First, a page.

360° of Thanks

Sheryl Proctor-Bloom started volunteering in September of 2017, not too long after she retired. She had seen a newspaper article about the branch’s launch and know “this was the spot for me!”

Sheryl calls RAF’s mission a “360 degree concept of gratitude. Not only are we brightening the lives of those in hospitals and nursing homes, we are also providing an opportunity for florists/vendors to salvage and re-purpose flowers. We’re giving SO many volunteers opportunities to give back and also providing donors with a worthwhile outlet for giving. It’s a win-win for everyone We all benefit from giving!” And, she has seen the RAF mission from every angle – start with floral prep before adding pick up from some of our floral partners and then moving on to arranging a little later on.

She does say, however, that her favorite volunteer activity is deliveries, and she has “specifically chosen to sign up for our local Eskenazi hospital that serves the poor and uninsured. It’s the highlight of my month!”

Sheryl particularly likes that RAF’s mission “helps others by brightening their life journey.” She credits her aunt and godmother, Carmen (who passed away four years ago), as the inspiration for her wanting to give back. Carmen was a schoolteacher who had a sign in her classroom that said “We’re all just walking each other home.”

And, being part of RAF has brightened Sheryl’s life journey, too. She says she looks forward to each and every interaction involving RAF – “With my floral pickups, I’ve built a relationship with the department managers and I often share an anecdote with them about my last delivery and how the flowers they donated just made someone’s day. I know that helps them feel appreciated and have a sense of belonging. I look forward to working with my volunteer peers who have also become friends. We share and laugh about life’s ups and downs and lean on each other for advice or even comfort at times.”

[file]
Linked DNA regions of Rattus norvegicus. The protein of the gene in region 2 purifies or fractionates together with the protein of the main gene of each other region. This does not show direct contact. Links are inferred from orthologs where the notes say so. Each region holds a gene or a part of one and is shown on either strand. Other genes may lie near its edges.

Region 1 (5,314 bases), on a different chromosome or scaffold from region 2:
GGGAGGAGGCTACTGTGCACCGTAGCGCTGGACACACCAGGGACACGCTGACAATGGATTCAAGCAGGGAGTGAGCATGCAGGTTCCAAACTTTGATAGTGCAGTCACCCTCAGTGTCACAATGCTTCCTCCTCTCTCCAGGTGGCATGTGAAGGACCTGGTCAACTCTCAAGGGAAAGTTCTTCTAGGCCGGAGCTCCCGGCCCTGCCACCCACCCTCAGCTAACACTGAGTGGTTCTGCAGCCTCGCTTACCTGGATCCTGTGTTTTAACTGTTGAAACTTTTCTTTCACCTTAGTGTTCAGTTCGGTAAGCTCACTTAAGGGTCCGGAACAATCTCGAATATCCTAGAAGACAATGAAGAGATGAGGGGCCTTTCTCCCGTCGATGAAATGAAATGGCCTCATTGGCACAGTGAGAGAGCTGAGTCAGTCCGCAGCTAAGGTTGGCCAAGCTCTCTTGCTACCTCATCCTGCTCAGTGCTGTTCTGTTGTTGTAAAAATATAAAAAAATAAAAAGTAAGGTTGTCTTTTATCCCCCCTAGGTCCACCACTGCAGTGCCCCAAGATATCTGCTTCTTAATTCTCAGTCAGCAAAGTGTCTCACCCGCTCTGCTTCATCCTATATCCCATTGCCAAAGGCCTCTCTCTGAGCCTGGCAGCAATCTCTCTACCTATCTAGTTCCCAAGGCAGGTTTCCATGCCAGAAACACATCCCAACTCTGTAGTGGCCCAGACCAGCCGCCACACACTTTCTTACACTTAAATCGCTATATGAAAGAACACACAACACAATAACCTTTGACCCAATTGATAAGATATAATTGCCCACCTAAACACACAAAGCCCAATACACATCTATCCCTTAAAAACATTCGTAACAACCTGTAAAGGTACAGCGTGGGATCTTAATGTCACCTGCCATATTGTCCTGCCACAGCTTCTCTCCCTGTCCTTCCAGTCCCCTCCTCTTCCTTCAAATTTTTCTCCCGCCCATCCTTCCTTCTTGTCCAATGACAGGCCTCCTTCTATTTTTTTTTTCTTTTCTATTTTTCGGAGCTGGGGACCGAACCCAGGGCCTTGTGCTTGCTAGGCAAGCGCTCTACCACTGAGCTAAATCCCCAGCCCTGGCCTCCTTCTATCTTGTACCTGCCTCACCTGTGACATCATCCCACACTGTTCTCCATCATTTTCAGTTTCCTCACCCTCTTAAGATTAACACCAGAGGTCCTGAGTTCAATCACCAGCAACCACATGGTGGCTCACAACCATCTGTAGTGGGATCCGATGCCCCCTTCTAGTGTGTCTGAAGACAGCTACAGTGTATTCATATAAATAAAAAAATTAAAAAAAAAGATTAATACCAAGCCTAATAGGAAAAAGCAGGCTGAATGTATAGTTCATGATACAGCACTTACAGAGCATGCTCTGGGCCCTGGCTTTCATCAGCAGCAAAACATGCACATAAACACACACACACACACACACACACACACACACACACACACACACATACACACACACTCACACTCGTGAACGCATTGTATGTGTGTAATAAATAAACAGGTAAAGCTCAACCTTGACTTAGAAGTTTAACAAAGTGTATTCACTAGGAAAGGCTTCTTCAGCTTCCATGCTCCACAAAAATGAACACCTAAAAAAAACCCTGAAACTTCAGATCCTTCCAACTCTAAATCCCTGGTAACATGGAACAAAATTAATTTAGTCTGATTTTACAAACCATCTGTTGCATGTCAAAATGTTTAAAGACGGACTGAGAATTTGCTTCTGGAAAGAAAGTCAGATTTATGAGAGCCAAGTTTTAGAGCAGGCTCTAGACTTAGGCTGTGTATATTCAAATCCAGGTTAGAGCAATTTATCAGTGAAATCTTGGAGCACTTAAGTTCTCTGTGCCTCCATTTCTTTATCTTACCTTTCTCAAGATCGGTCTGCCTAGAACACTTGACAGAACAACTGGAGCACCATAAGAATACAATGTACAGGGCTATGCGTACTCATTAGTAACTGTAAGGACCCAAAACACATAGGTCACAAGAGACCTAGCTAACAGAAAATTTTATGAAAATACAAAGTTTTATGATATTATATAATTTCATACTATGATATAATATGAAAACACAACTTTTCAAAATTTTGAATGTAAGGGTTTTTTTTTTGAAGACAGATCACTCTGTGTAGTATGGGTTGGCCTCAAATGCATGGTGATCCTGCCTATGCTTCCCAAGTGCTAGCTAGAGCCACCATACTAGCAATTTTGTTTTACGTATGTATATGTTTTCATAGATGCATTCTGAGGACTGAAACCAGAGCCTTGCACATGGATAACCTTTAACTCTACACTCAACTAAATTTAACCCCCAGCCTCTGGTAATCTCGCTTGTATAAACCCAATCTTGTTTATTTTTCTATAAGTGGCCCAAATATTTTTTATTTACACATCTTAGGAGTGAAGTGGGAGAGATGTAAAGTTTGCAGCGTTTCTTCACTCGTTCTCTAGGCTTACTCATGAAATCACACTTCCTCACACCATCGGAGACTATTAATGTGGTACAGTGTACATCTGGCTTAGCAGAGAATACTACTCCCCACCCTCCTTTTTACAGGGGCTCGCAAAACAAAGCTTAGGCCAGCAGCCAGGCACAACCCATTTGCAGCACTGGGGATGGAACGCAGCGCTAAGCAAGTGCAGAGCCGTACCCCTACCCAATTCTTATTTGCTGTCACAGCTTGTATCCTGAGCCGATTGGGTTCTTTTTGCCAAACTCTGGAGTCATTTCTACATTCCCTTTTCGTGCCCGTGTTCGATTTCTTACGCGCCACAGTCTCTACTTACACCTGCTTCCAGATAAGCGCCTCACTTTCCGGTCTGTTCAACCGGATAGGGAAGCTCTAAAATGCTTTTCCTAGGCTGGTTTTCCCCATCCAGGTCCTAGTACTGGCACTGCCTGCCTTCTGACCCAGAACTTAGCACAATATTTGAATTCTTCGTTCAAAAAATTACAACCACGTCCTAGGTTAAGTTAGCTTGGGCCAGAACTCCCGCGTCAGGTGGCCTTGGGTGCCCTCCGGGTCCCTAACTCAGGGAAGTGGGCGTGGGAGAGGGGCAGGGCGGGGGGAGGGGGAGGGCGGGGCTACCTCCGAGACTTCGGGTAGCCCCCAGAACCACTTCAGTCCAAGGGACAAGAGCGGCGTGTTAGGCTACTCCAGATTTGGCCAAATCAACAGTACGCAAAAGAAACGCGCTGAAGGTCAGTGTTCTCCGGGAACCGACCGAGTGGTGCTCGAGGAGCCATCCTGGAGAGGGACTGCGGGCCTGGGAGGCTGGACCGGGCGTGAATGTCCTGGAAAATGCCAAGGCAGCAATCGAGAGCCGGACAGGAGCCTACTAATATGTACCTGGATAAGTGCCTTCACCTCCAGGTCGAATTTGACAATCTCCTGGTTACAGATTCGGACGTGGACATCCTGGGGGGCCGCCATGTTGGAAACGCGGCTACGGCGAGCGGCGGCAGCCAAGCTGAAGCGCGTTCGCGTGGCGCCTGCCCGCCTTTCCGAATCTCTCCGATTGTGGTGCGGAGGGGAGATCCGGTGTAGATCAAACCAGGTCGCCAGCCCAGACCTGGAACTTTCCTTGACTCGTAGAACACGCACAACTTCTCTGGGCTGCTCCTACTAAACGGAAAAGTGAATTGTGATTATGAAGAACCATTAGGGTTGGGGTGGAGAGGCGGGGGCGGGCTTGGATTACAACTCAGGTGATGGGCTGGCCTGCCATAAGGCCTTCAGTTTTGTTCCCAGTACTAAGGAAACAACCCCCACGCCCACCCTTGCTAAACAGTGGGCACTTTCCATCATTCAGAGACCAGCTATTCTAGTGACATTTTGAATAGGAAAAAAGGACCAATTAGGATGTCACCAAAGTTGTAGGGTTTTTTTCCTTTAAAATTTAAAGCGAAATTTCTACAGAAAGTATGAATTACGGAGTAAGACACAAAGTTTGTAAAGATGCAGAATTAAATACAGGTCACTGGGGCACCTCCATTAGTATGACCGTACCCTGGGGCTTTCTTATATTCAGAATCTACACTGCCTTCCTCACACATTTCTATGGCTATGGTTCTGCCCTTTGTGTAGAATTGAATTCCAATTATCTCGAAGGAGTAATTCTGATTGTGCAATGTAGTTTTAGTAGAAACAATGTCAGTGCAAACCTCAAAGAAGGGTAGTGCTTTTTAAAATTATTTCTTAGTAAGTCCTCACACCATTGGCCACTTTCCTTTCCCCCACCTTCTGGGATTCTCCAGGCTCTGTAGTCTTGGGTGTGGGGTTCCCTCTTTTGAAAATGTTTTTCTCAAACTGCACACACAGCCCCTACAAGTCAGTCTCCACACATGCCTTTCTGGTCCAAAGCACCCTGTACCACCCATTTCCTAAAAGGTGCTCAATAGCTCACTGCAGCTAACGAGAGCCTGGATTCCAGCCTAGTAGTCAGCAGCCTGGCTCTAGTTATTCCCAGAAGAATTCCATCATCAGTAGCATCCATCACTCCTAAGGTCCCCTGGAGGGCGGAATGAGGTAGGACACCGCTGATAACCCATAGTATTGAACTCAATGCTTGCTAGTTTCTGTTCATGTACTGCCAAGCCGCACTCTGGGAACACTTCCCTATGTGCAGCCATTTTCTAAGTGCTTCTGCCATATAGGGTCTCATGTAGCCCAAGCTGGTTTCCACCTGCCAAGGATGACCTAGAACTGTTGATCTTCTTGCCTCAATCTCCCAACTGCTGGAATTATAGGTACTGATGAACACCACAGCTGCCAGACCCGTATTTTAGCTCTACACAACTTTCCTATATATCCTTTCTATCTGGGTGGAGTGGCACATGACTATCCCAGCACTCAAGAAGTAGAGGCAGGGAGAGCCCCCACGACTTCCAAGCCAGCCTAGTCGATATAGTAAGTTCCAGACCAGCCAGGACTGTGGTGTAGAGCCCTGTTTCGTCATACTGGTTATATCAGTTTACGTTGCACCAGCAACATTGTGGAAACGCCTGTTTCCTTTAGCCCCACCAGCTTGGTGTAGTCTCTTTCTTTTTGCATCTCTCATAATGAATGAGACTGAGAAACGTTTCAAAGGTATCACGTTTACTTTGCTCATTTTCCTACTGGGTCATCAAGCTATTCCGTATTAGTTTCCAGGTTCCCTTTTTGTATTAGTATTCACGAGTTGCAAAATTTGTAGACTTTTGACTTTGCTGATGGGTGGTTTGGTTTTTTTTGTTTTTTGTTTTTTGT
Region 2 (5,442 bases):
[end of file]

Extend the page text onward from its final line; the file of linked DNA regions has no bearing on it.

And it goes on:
She knows that giving hope means receiving hope, as well; and she shared with us a precious delivery memory –

“On one of my delivery visits, the patient rep told me the patient’s name was Michael and that he was having a rough time. I entered the room with my usual smile and introduction. Michael was sitting on the side of the bed with a medical assistant nearby. The arrangement I had for him was a larger one with a variety of summer flowers. He held it in his hand, examining it slowly and carefully. He proceeded to name every single flower in the arrangement. He said, ‘You don’t know how much I needed this.’

I told him how impressed I was that he knew the names of all the flowers. Tears started rolling down his cheeks and he said, ‘Before this happened (he pointed down to his amputated legs), I used to be a landscaper. I miss my flowers and plants.’

At this point, I was in tears too and struggling for something appropriate to say to him. I said, ‘Michael, I can see and hear your passion for what you do. I am confident that you will find a way to get right back to working with your flowers and plants. I just know it will happen!’

He looked up and me and said, ‘You think so?’

‘I know so, Michael!’ I gave him a hug and thanked him for sharing his story.”

Moments like these turn the thank full circle for Sheryl. And, she knows there are so many stories similar to this one, including her own.

I am a ten-year breast cancer survivor. When I was going through surgery, chemo and radiation, I was reluctant to accept help from family and friends. In my mind, I was this independent and self-sustaining woman who could ‘handle’ this little bump in my life all by myself.

Something I learned was to NOT make it about me, but to ALLOW others to help me. Make it about them and give them the opportunity they long for – to be of help in their own way. Once I shifted my thinking, I realized that I was actually being selfish by not letting people help. I now have a much better understanding off how we all benefit from giving to others.

After all, ‘We’re all just walking each other home.'”